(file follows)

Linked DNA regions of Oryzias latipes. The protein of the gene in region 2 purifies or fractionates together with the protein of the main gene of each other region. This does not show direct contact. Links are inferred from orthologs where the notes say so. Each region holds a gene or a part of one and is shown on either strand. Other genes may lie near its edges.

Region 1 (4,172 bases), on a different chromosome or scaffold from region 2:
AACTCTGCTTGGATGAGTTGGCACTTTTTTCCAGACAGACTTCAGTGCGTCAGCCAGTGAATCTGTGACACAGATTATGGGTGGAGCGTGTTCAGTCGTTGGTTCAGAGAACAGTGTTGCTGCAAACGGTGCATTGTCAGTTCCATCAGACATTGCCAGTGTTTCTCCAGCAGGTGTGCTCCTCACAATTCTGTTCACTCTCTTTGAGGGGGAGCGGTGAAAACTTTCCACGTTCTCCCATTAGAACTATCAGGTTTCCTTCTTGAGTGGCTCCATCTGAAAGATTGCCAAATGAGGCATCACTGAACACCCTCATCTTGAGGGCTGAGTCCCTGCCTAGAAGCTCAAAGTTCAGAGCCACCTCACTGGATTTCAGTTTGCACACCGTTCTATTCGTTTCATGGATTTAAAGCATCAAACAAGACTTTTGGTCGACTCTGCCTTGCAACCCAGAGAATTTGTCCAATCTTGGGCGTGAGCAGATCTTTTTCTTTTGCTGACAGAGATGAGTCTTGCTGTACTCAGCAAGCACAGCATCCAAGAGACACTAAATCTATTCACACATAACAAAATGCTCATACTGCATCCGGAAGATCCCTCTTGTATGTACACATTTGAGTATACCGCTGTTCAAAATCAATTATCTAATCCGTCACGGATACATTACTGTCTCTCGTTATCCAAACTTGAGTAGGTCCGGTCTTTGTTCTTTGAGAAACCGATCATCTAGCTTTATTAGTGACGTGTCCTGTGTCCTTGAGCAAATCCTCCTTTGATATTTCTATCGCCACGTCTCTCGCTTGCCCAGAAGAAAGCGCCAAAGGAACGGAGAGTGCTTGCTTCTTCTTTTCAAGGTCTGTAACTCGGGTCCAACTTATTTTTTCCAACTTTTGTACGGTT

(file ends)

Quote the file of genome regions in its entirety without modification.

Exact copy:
Linked DNA regions of Oryzias latipes. The protein of the gene in region 2 purifies or fractionates together with the protein of the main gene of each other region. This does not show direct contact. Links are inferred from orthologs where the notes say so. Each region holds a gene or a part of one and is shown on either strand. Other genes may lie near its edges.

Region 1 (4,172 bases), on a different chromosome or scaffold from region 2:
AACTCTGCTTGGATGAGTTGGCACTTTTTTCCAGACAGACTTCAGTGCGTCAGCCAGTGAATCTGTGACACAGATTATGGGTGGAGCGTGTTCAGTCGTTGGTTCAGAGAACAGTGTTGCTGCAAACGGTGCATTGTCAGTTCCATCAGACATTGCCAGTGTTTCTCCAGCAGGTGTGCTCCTCACAATTCTGTTCACTCTCTTTGAGGGGGAGCGGTGAAAACTTTCCACGTTCTCCCATTAGAACTATCAGGTTTCCTTCTTGAGTGGCTCCATCTGAAAGATTGCCAAATGAGGCATCACTGAACACCCTCATCTTGAGGGCTGAGTCCCTGCCTAGAAGCTCAAAGTTCAGAGCCACCTCACTGGATTTCAGTTTGCACACCGTTCTATTCGTTTCATGGATTTAAAGCATCAAACAAGACTTTTGGTCGACTCTGCCTTGCAACCCAGAGAATTTGTCCAATCTTGGGCGTGAGCAGATCTTTTTCTTTTGCTGACAGAGATGAGTCTTGCTGTACTCAGCAAGCACAGCATCCAAGAGACACTAAATCTATTCACACATAACAAAATGCTCATACTGCATCCGGAAGATCCCTCTTGTATGTACACATTTGAGTATACCGCTGTTCAAAATCAATTATCTAATCCGTCACGGATACATTACTGTCTCTCGTTATCCAAACTTGAGTAGGTCCGGTCTTTGTTCTTTGAGAAACCGATCATCTAGCTTTATTAGTGACGTGTCCTGTGTCCTTGAGCAAATCCTCCTTTGATATTTCTATCGCCACGTCTCTCGCTTGCCCAGAAGAAAGCGCCAAAGGAACGGAGAGTGCTTGCTTCTTCTTTTCAAGGTCTGTAACTCGGGTCCAACTTATTTTTTCCAACTTTTGTACGGTT